This essay seeks to shed insight into the unique Divine nature of Israel’s wars, and the related topic of Jewish valor, by capsulizing the Hebrew shiurim (lectures) of Rabbi Tzvi Yisrael Tau, head of the Har HaMor Yeshiva in Jerusalem. Rabbi Tau bases his explanations on the teachings of HaRav Avraham Yitzhak HaKohen Kook and his son, HaRav Tzvi Yehuda, of blessed memories, who taught the Nation to see the lights of Redemption shining in the historical events which we have witnessed in our time as the Nation of Israel rises to renewal, and returns, in gradual stages, to its Biblical homeland and true Torah stature. In effect, the essay is a loose and edited translation of Rabbi Tau’s classes, which can be found, in the original Hebrew, in his book, “Ozar Yisrael B’Givorah.”
The Goal of Israel’s Wars
Ever since we have been a Nation, we have been engaged in difficult struggles with the nations of the world. It is important to take a deeper look at these struggles, to clarify their nature, in order to prevent our spirits from fallen, G-d forbid, when we encounter the endless persecutions of our past, and face the formidable challenges of our future. Gaining understanding and courage from the wellsprings of Torah, we will be able to wage the battle for our Nation’s survival, not only for our own benefit and welfare, but also to bring blessing to the world.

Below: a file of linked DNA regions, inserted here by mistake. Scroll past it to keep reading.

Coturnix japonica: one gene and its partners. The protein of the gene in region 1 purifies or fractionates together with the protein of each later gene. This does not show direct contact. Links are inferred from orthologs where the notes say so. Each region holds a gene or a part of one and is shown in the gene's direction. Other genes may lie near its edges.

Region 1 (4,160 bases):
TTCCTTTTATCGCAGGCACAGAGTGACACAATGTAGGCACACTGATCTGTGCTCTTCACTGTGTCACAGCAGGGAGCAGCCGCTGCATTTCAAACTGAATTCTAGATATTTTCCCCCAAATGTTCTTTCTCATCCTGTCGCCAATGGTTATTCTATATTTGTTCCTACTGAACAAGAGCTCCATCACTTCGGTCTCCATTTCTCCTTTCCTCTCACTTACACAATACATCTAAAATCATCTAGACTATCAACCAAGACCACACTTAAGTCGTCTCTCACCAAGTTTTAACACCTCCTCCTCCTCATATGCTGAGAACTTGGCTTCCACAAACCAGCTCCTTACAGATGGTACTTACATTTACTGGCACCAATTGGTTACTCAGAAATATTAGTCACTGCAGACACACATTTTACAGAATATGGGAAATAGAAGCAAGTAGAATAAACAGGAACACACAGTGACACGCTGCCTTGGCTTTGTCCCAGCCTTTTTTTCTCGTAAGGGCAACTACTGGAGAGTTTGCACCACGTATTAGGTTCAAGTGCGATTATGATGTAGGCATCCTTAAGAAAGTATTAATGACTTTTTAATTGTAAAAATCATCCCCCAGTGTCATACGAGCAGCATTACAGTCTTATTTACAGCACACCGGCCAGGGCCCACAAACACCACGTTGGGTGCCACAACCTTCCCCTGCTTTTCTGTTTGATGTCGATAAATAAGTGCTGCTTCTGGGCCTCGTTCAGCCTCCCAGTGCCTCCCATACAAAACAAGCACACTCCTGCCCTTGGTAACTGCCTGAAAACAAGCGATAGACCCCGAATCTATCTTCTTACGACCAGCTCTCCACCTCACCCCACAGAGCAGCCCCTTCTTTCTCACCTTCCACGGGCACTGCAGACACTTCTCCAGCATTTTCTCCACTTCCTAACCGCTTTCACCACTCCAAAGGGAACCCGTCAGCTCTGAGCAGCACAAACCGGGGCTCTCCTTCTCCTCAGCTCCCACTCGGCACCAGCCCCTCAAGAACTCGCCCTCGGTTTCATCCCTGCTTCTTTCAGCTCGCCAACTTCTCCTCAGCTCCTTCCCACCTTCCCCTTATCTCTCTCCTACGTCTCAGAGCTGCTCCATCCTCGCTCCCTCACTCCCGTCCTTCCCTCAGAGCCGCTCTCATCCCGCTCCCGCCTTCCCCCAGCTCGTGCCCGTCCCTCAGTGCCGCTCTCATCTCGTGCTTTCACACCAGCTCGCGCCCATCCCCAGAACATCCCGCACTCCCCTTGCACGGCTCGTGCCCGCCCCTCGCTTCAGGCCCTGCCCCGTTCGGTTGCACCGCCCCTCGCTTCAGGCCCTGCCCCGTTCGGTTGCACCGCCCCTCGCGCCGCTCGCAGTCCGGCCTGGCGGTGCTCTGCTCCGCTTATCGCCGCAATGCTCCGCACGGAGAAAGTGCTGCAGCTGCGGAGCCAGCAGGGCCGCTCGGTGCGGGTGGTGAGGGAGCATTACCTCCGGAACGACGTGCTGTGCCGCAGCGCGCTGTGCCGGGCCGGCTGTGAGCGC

G-d’s rule over history, and His goal for mankind, unfold gradually over the chronicles of time and crystallize in the life of Am Yisrael. A heavenly “pitka,” or note, doesn’t miraculously fall down from the clouds and reveal to humanity the lofty idea of the Oneness of G-d and His moral demands. Rather, the Divine Ideal is revealed by a People here on earth, through their day-to-day doings, material and national, which they share with all other nations. The word of G-d in the world is revealed in the down-to-earth life of this unique Nation, through its majestic aspirations and holy traits. This Nation, the Nation of Israel, isn’t isolated in its mission, living only for itself and conducting international relations for its own betterment and interests, like other nations in the world. Rather, it is a Nation that stands on the center stage of human history, as “the heart of the nations,” as Rabbi Yehuda HaLevi describes in his classic treatise on Jewish Faith, HaKuzari. In its essence, the Nation of Israel is universal, and through its very existence, the great truth of G-d is revealed, as King David says, “For the Kingdom is the L-rd’s, and He rules over the nations.”